Anxiety for patients, anger for clinicians as subsidised psychology visits cut by half

Medicare subsidised psychology appointments have been cut from 20 to 10 visits a year.

Medicare subsidised psychology appointments have been cut from 20 to 10 visits a year. Photo: AAP

Vulnerable Australians feel “scared” and “betrayed” after the Albanese government announced it would scale back the number of subsidised psychology appointments.

Medicare-subsidised psychology appointments that patients can access in a calendar year will be halved from 20 to 10 in 2023.

The Morrison government increased the number of subsidised sessions available per year from 10 to 20 in 2020, 2021 and 2022 due to the pandemic.

The New Daily spoke to several individuals who were concerned for their mental health and the mental health of family members because of the reduced number of visits to a psychologist.

Single mother and full-time student Laura Strehlau is worried about managing her bipolar affective disorder.

“I cried all night after hearing the announcement,” Ms Strehlau said

“Having access to these sessions has gotten me to this point, and it’s because I’m able to have these regular sessions that I stay at this point.”

Ms Strehlau had a major depressive episode during one of Melbourne’s extended lockdowns and credited regular weekly sessions with her psychologist for getting back on her feet.

She said that only having access to 10 appointments would have done more harm than good.

“Until those 20 sessions were available, I was in the wilderness,” she said.

“[Just] 10 sessions would have opened [a] Pandora’s box, and I still would have been alone.”

Without the extra subsidised appointments, Ms Strehlau said, she is likely to fall into more depressive episodes and experience hypomania.

“They’re taking away my major support network and ability to stay stable. I’m scared. I can’t afford full-price psychology sessions.”

For Ms Strehlau, the government’s decision cuts deeply because she worked as the campaign manager for her local Labor candidate during the federal election.

“In opposition, they [the government] would have been screaming at the Morrison government for doing something so reprehensibly irresponsible … to have the party that I gave up so much time for being the people that are letting me down so much – it feels like it bites differently.”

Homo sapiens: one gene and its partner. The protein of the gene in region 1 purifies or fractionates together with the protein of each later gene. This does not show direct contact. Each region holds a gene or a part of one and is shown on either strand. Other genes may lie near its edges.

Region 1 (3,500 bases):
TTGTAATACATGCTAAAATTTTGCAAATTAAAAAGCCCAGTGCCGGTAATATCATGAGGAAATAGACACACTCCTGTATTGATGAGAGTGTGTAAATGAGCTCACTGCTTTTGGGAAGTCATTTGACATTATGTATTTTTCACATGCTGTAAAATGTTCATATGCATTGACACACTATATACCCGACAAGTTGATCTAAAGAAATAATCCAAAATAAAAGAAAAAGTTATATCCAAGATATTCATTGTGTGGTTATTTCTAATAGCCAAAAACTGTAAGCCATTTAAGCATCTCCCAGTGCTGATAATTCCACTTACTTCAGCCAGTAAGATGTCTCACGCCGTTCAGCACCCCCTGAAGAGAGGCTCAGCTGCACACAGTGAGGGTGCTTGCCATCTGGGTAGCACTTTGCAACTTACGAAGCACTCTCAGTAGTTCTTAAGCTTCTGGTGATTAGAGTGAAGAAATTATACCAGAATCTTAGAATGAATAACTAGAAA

Health Minister Mark Butler confirmed the changes following a review of the Better Access for Mental Health program, the first review of the scheme in more than a decade.

Money for the additional appointments will run out at the end of the year, with Mr Butler indicating the government will not renew the funding.

The Health Minister said the additional appointments extended waitlists and increased barriers for people to access the service.

subsidised psychology sessions

Minister for Health Mark Butler at a press conference at Parliament House. Photo: AAP

Ms Strehlau said that since the additional sessions were made available she has been able to positively contribute to society and the economy.

“Because I’m stable, I’m a good mum and I contribute to society,” she said.

“People who have complex mental illnesses and are able to manage it … we’re a benefit to society. But we can’t do that without major treatment plans.”

Industry anger

The Australian Association of Psychologists executive director Tegan Carrison said the organisation was disappointed by the cuts.

“Given the devastating impact of the pandemic, regular natural disasters, increasing levels of mental ill-health and unprecedented demand, this decision is denying people the level of mental health care they so desperately need,” she said.

The association had previously called for a $150 rebate for psychology patients in order to make the visits more affordable.

Crossbenchers have also been critical of the move.

ACT Senator David Pocock is calling on the government to rethink the cuts.

“We are still in the midst of a mental health crisis, now is not the time to be removing funding without a solid plan to address the significant issues with our mental health system,” Senator Pocock said.

“Gap fees are at an all-time high, hospitals are stretched and our community mental health providers are not just oversubscribed, but are about to fall off a funding cliff.

“There is also a pressing need to better address the root causes of mental health issues,” Senator Pocock said.

“Where are people with complex mental health needs supposed to go, if they can’t access any of these systems?”

The Health Minister was contacted for comment.

Stay informed, daily
A FREE subscription to The New Daily arrives every morning and evening.
The New Daily is a trusted source of national news and information and is provided free for all Australians. Read our editorial charter
Copyright © 2024 The New Daily.
All rights reserved.